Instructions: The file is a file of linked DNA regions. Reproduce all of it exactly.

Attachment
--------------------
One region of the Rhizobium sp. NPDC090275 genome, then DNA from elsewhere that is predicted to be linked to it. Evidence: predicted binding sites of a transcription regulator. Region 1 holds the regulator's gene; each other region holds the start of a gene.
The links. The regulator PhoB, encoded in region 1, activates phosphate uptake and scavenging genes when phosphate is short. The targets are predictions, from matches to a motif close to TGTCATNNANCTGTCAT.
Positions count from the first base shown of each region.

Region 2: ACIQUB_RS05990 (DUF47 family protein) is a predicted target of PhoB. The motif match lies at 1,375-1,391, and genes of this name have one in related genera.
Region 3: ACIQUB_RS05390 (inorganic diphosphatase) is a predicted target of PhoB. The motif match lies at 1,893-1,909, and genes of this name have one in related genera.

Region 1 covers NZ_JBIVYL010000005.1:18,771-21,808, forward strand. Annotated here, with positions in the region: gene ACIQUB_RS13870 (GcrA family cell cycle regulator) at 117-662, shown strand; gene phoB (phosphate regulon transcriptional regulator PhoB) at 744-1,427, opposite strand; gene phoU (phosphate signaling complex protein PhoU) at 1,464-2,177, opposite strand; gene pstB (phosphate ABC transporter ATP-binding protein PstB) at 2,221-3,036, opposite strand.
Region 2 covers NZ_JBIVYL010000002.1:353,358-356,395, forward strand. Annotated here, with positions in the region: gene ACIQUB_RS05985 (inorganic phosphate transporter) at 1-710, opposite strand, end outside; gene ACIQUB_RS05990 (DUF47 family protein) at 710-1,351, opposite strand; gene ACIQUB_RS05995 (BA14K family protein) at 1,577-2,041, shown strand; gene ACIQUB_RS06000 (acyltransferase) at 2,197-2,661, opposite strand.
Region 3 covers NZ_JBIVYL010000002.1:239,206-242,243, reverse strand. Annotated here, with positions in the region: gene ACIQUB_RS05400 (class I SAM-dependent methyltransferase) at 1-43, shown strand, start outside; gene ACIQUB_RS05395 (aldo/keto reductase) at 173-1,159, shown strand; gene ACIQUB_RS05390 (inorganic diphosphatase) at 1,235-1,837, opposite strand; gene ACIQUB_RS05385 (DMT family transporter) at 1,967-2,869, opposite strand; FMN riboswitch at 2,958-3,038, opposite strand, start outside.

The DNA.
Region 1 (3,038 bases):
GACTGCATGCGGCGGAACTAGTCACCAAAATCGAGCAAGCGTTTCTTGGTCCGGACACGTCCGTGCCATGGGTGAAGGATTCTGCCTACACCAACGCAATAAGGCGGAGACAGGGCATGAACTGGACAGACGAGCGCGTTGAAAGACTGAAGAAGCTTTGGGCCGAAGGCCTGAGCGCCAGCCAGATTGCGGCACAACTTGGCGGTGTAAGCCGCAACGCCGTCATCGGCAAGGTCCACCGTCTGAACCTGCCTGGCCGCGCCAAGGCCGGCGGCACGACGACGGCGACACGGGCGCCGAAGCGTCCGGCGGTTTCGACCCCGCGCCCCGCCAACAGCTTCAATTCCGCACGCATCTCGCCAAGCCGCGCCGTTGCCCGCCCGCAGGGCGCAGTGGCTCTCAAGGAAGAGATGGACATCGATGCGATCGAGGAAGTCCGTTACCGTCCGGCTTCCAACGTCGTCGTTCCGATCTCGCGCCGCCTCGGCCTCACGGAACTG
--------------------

One region of the Rhizobium sp. NPDC090275 genome, then DNA from elsewhere that is predicted to be linked to it. Evidence: predicted binding sites of a transcription regulator. Region 1 holds the regulator's gene; each other region holds the start of a gene.
The links. The regulator PhoB, encoded in region 1, activates phosphate uptake and scavenging genes when phosphate is short. The targets are predictions, from matches to a motif close to TGTCATNNANCTGTCAT.
Positions count from the first base shown of each region.

Region 2: ACIQUB_RS05990 (DUF47 family protein) is a predicted target of PhoB. The motif match lies at 1,375-1,391, and genes of this name have one in related genera.
Region 3: ACIQUB_RS05390 (inorganic diphosphatase) is a predicted target of PhoB. The motif match lies at 1,893-1,909, and genes of this name have one in related genera.

Region 1 covers NZ_JBIVYL010000005.1:18,771-21,808, forward strand. Annotated here, with positions in the region: gene ACIQUB_RS13870 (GcrA family cell cycle regulator) at 117-662, shown strand; gene phoB (phosphate regulon transcriptional regulator PhoB) at 744-1,427, opposite strand; gene phoU (phosphate signaling complex protein PhoU) at 1,464-2,177, opposite strand; gene pstB (phosphate ABC transporter ATP-binding protein PstB) at 2,221-3,036, opposite strand.
Region 2 covers NZ_JBIVYL010000002.1:353,358-356,395, forward strand. Annotated here, with positions in the region: gene ACIQUB_RS05985 (inorganic phosphate transporter) at 1-710, opposite strand, end outside; gene ACIQUB_RS05990 (DUF47 family protein) at 710-1,351, opposite strand; gene ACIQUB_RS05995 (BA14K family protein) at 1,577-2,041, shown strand; gene ACIQUB_RS06000 (acyltransferase) at 2,197-2,661, opposite strand.
Region 3 covers NZ_JBIVYL010000002.1:239,206-242,243, reverse strand. Annotated here, with positions in the region: gene ACIQUB_RS05400 (class I SAM-dependent methyltransferase) at 1-43, shown strand, start outside; gene ACIQUB_RS05395 (aldo/keto reductase) at 173-1,159, shown strand; gene ACIQUB_RS05390 (inorganic diphosphatase) at 1,235-1,837, opposite strand; gene ACIQUB_RS05385 (DMT family transporter) at 1,967-2,869, opposite strand; FMN riboswitch at 2,958-3,038, opposite strand, start outside.

The DNA.
Region 1 (3,038 bases):
GACTGCATGCGGCGGAACTAGTCACCAAAATCGAGCAAGCGTTTCTTGGTCCGGACACGTCCGTGCCATGGGTGAAGGATTCTGCCTACACCAACGCAATAAGGCGGAGACAGGGCATGAACTGGACAGACGAGCGCGTTGAAAGACTGAAGAAGCTTTGGGCCGAAGGCCTGAGCGCCAGCCAGATTGCGGCACAACTTGGCGGTGTAAGCCGCAACGCCGTCATCGGCAAGGTCCACCGTCTGAACCTGCCTGGCCGCGCCAAGGCCGGCGGCACGACGACGGCGACACGGGCGCCGAAGCGTCCGGCGGTTTCGACCCCGCGCCCCGCCAACAGCTTCAATTCCGCACGCATCTCGCCAAGCCGCGCCGTTGCCCGCCCGCAGGGCGCAGTGGCTCTCAAGGAAGAGATGGACATCGATGCGATCGAGGAAGTCCGTTACCGTCCGGCTTCCAACGTCGTCGTTCCGATCTCGCGCCGCCTCGGCCTCACGGAACTG